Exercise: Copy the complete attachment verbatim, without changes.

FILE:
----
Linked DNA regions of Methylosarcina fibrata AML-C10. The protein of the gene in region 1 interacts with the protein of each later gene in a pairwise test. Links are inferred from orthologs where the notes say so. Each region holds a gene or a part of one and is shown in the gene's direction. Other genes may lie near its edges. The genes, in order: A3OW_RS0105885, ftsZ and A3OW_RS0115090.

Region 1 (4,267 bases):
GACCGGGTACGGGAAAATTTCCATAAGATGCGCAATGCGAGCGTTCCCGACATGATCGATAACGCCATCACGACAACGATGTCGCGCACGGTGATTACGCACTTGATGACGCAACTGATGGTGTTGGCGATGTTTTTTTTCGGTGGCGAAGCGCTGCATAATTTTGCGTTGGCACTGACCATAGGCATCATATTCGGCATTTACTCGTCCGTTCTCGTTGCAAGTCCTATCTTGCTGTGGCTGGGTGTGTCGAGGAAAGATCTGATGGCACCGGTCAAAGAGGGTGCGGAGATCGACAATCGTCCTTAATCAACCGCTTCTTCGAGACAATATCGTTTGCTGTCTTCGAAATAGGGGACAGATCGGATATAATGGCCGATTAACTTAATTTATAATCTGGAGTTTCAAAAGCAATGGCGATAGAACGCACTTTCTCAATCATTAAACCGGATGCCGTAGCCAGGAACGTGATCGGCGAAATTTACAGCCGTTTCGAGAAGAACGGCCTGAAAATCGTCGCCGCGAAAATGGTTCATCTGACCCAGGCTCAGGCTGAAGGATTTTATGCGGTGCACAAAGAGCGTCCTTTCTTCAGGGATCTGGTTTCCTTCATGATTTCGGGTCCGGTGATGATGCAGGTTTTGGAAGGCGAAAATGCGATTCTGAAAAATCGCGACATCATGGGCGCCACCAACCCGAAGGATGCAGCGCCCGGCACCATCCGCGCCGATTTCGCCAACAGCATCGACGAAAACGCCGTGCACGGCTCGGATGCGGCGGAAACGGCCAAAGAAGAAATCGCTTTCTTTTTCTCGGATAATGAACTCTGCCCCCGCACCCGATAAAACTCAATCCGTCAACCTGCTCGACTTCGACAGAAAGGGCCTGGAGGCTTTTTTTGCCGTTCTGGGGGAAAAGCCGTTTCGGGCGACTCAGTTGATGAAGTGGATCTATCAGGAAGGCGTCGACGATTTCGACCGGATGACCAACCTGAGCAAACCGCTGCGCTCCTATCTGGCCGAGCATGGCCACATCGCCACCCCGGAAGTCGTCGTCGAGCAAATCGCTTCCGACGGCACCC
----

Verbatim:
Linked DNA regions of Methylosarcina fibrata AML-C10. The protein of the gene in region 1 interacts with the protein of each later gene in a pairwise test. Links are inferred from orthologs where the notes say so. Each region holds a gene or a part of one and is shown in the gene's direction. Other genes may lie near its edges. The genes, in order: A3OW_RS0105885, ftsZ and A3OW_RS0115090.

Region 1 (4,267 bases):
GACCGGGTACGGGAAAATTTCCATAAGATGCGCAATGCGAGCGTTCCCGACATGATCGATAACGCCATCACGACAACGATGTCGCGCACGGTGATTACGCACTTGATGACGCAACTGATGGTGTTGGCGATGTTTTTTTTCGGTGGCGAAGCGCTGCATAATTTTGCGTTGGCACTGACCATAGGCATCATATTCGGCATTTACTCGTCCGTTCTCGTTGCAAGTCCTATCTTGCTGTGGCTGGGTGTGTCGAGGAAAGATCTGATGGCACCGGTCAAAGAGGGTGCGGAGATCGACAATCGTCCTTAATCAACCGCTTCTTCGAGACAATATCGTTTGCTGTCTTCGAAATAGGGGACAGATCGGATATAATGGCCGATTAACTTAATTTATAATCTGGAGTTTCAAAAGCAATGGCGATAGAACGCACTTTCTCAATCATTAAACCGGATGCCGTAGCCAGGAACGTGATCGGCGAAATTTACAGCCGTTTCGAGAAGAACGGCCTGAAAATCGTCGCCGCGAAAATGGTTCATCTGACCCAGGCTCAGGCTGAAGGATTTTATGCGGTGCACAAAGAGCGTCCTTTCTTCAGGGATCTGGTTTCCTTCATGATTTCGGGTCCGGTGATGATGCAGGTTTTGGAAGGCGAAAATGCGATTCTGAAAAATCGCGACATCATGGGCGCCACCAACCCGAAGGATGCAGCGCCCGGCACCATCCGCGCCGATTTCGCCAACAGCATCGACGAAAACGCCGTGCACGGCTCGGATGCGGCGGAAACGGCCAAAGAAGAAATCGCTTTCTTTTTCTCGGATAATGAACTCTGCCCCCGCACCCGATAAAACTCAATCCGTCAACCTGCTCGACTTCGACAGAAAGGGCCTGGAGGCTTTTTTTGCCGTTCTGGGGGAAAAGCCGTTTCGGGCGACTCAGTTGATGAAGTGGATCTATCAGGAAGGCGTCGACGATTTCGACCGGATGACCAACCTGAGCAAACCGCTGCGCTCCTATCTGGCCGAGCATGGCCACATCGCCACCCCGGAAGTCGTCGTCGAGCAAATCGCTTCCGACGGCACCC